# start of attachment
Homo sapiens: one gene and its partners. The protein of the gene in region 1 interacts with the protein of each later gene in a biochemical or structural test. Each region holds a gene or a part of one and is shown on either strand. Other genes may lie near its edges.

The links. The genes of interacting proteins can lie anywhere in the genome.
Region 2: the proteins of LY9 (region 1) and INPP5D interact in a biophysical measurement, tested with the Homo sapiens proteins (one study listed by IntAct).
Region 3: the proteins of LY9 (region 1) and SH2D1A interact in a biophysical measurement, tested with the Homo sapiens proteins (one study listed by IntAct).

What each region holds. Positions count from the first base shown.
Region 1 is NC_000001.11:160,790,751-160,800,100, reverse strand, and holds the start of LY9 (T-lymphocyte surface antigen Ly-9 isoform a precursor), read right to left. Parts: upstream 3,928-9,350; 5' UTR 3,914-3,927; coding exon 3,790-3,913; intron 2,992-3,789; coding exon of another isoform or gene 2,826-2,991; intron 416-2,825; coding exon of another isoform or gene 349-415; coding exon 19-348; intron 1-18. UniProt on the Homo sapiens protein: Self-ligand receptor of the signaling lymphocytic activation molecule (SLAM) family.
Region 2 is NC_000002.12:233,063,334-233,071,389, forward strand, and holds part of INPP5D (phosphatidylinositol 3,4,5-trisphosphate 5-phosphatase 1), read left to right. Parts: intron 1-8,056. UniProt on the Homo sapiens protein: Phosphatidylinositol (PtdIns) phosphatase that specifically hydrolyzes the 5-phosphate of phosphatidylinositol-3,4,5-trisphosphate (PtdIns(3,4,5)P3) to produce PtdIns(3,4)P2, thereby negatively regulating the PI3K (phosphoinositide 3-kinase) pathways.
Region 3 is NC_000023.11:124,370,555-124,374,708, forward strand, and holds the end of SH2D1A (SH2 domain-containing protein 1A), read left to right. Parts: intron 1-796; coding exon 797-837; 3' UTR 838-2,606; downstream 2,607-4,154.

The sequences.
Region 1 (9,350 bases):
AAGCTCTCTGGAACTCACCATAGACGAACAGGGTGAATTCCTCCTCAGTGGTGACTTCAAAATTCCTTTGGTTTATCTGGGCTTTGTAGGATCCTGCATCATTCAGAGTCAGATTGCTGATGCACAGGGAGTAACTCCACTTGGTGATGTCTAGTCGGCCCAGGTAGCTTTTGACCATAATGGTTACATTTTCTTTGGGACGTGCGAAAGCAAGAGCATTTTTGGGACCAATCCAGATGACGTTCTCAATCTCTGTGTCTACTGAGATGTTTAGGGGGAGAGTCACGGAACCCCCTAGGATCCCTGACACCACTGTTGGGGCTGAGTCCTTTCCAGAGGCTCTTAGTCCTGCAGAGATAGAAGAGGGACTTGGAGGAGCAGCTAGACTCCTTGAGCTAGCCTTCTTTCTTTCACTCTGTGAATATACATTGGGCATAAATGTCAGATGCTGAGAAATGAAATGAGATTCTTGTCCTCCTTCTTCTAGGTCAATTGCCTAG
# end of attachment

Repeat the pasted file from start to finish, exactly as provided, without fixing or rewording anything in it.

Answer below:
Homo sapiens: one gene and its partners. The protein of the gene in region 1 interacts with the protein of each later gene in a biochemical or structural test. Each region holds a gene or a part of one and is shown on either strand. Other genes may lie near its edges.

The links. The genes of interacting proteins can lie anywhere in the genome.
Region 2: the proteins of LY9 (region 1) and INPP5D interact in a biophysical measurement, tested with the Homo sapiens proteins (one study listed by IntAct).
Region 3: the proteins of LY9 (region 1) and SH2D1A interact in a biophysical measurement, tested with the Homo sapiens proteins (one study listed by IntAct).

What each region holds. Positions count from the first base shown.
Region 1 is NC_000001.11:160,790,751-160,800,100, reverse strand, and holds the start of LY9 (T-lymphocyte surface antigen Ly-9 isoform a precursor), read right to left. Parts: upstream 3,928-9,350; 5' UTR 3,914-3,927; coding exon 3,790-3,913; intron 2,992-3,789; coding exon of another isoform or gene 2,826-2,991; intron 416-2,825; coding exon of another isoform or gene 349-415; coding exon 19-348; intron 1-18. UniProt on the Homo sapiens protein: Self-ligand receptor of the signaling lymphocytic activation molecule (SLAM) family.
Region 2 is NC_000002.12:233,063,334-233,071,389, forward strand, and holds part of INPP5D (phosphatidylinositol 3,4,5-trisphosphate 5-phosphatase 1), read left to right. Parts: intron 1-8,056. UniProt on the Homo sapiens protein: Phosphatidylinositol (PtdIns) phosphatase that specifically hydrolyzes the 5-phosphate of phosphatidylinositol-3,4,5-trisphosphate (PtdIns(3,4,5)P3) to produce PtdIns(3,4)P2, thereby negatively regulating the PI3K (phosphoinositide 3-kinase) pathways.
Region 3 is NC_000023.11:124,370,555-124,374,708, forward strand, and holds the end of SH2D1A (SH2 domain-containing protein 1A), read left to right. Parts: intron 1-796; coding exon 797-837; 3' UTR 838-2,606; downstream 2,607-4,154.

The sequences.
Region 1 (9,350 bases):
AAGCTCTCTGGAACTCACCATAGACGAACAGGGTGAATTCCTCCTCAGTGGTGACTTCAAAATTCCTTTGGTTTATCTGGGCTTTGTAGGATCCTGCATCATTCAGAGTCAGATTGCTGATGCACAGGGAGTAACTCCACTTGGTGATGTCTAGTCGGCCCAGGTAGCTTTTGACCATAATGGTTACATTTTCTTTGGGACGTGCGAAAGCAAGAGCATTTTTGGGACCAATCCAGATGACGTTCTCAATCTCTGTGTCTACTGAGATGTTTAGGGGGAGAGTCACGGAACCCCCTAGGATCCCTGACACCACTGTTGGGGCTGAGTCCTTTCCAGAGGCTCTTAGTCCTGCAGAGATAGAAGAGGGACTTGGAGGAGCAGCTAGACTCCTTGAGCTAGCCTTCTTTCTTTCACTCTGTGAATATACATTGGGCATAAATGTCAGATGCTGAGAAATGAAATGAGATTCTTGTCCTCCTTCTTCTAGGTCAATTGCCTAG